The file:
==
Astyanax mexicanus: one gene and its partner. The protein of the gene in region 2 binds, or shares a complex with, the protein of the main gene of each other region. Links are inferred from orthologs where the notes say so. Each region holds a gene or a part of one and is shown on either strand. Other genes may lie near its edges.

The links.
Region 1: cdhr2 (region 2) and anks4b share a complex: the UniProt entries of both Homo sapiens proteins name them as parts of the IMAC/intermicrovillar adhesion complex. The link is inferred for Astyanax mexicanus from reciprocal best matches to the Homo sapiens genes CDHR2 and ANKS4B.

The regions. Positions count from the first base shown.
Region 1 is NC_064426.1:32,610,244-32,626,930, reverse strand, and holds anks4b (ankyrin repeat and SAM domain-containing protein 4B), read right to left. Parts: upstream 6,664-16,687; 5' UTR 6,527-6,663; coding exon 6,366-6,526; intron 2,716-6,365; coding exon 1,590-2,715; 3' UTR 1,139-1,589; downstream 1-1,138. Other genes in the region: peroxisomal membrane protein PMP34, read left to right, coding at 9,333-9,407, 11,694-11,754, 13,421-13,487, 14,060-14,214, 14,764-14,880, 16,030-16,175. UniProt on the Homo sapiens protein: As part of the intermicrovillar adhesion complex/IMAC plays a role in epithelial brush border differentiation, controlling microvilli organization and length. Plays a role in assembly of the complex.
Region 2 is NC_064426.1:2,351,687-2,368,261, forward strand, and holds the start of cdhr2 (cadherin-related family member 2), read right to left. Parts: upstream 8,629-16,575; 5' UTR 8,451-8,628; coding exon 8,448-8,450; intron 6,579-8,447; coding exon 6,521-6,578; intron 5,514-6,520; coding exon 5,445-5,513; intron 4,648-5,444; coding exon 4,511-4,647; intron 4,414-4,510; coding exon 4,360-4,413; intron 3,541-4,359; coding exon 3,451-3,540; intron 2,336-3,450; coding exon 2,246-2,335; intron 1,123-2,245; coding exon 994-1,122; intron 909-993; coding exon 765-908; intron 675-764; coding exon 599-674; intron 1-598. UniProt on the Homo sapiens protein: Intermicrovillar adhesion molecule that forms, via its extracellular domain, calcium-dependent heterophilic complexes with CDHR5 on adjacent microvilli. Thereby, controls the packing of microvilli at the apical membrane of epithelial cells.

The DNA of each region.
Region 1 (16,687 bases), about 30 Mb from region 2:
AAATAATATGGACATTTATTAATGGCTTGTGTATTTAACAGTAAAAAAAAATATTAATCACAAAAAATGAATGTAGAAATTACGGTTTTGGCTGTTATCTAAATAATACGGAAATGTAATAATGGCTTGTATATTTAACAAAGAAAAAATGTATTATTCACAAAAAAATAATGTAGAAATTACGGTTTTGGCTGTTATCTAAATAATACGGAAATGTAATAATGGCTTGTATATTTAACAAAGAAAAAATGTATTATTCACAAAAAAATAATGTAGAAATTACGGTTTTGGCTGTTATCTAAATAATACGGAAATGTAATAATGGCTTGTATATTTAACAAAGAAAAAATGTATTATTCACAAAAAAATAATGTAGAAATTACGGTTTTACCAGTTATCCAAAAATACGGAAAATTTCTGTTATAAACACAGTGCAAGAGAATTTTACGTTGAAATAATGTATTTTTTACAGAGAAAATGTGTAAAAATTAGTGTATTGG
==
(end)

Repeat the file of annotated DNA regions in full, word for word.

Astyanax mexicanus: one gene and its partner. The protein of the gene in region 2 binds, or shares a complex with, the protein of the main gene of each other region. Links are inferred from orthologs where the notes say so. Each region holds a gene or a part of one and is shown on either strand. Other genes may lie near its edges.

The links.
Region 1: cdhr2 (region 2) and anks4b share a complex: the UniProt entries of both Homo sapiens proteins name them as parts of the IMAC/intermicrovillar adhesion complex. The link is inferred for Astyanax mexicanus from reciprocal best matches to the Homo sapiens genes CDHR2 and ANKS4B.

The regions. Positions count from the first base shown.
Region 1 is NC_064426.1:32,610,244-32,626,930, reverse strand, and holds anks4b (ankyrin repeat and SAM domain-containing protein 4B), read right to left. Parts: upstream 6,664-16,687; 5' UTR 6,527-6,663; coding exon 6,366-6,526; intron 2,716-6,365; coding exon 1,590-2,715; 3' UTR 1,139-1,589; downstream 1-1,138. Other genes in the region: peroxisomal membrane protein PMP34, read left to right, coding at 9,333-9,407, 11,694-11,754, 13,421-13,487, 14,060-14,214, 14,764-14,880, 16,030-16,175. UniProt on the Homo sapiens protein: As part of the intermicrovillar adhesion complex/IMAC plays a role in epithelial brush border differentiation, controlling microvilli organization and length. Plays a role in assembly of the complex.
Region 2 is NC_064426.1:2,351,687-2,368,261, forward strand, and holds the start of cdhr2 (cadherin-related family member 2), read right to left. Parts: upstream 8,629-16,575; 5' UTR 8,451-8,628; coding exon 8,448-8,450; intron 6,579-8,447; coding exon 6,521-6,578; intron 5,514-6,520; coding exon 5,445-5,513; intron 4,648-5,444; coding exon 4,511-4,647; intron 4,414-4,510; coding exon 4,360-4,413; intron 3,541-4,359; coding exon 3,451-3,540; intron 2,336-3,450; coding exon 2,246-2,335; intron 1,123-2,245; coding exon 994-1,122; intron 909-993; coding exon 765-908; intron 675-764; coding exon 599-674; intron 1-598. UniProt on the Homo sapiens protein: Intermicrovillar adhesion molecule that forms, via its extracellular domain, calcium-dependent heterophilic complexes with CDHR5 on adjacent microvilli. Thereby, controls the packing of microvilli at the apical membrane of epithelial cells.

The DNA of each region.
Region 1 (16,687 bases), about 30 Mb from region 2:
AAATAATATGGACATTTATTAATGGCTTGTGTATTTAACAGTAAAAAAAAATATTAATCACAAAAAATGAATGTAGAAATTACGGTTTTGGCTGTTATCTAAATAATACGGAAATGTAATAATGGCTTGTATATTTAACAAAGAAAAAATGTATTATTCACAAAAAAATAATGTAGAAATTACGGTTTTGGCTGTTATCTAAATAATACGGAAATGTAATAATGGCTTGTATATTTAACAAAGAAAAAATGTATTATTCACAAAAAAATAATGTAGAAATTACGGTTTTGGCTGTTATCTAAATAATACGGAAATGTAATAATGGCTTGTATATTTAACAAAGAAAAAATGTATTATTCACAAAAAAATAATGTAGAAATTACGGTTTTACCAGTTATCCAAAAATACGGAAAATTTCTGTTATAAACACAGTGCAAGAGAATTTTACGTTGAAATAATGTATTTTTTACAGAGAAAATGTGTAAAAATTAGTGTATTGG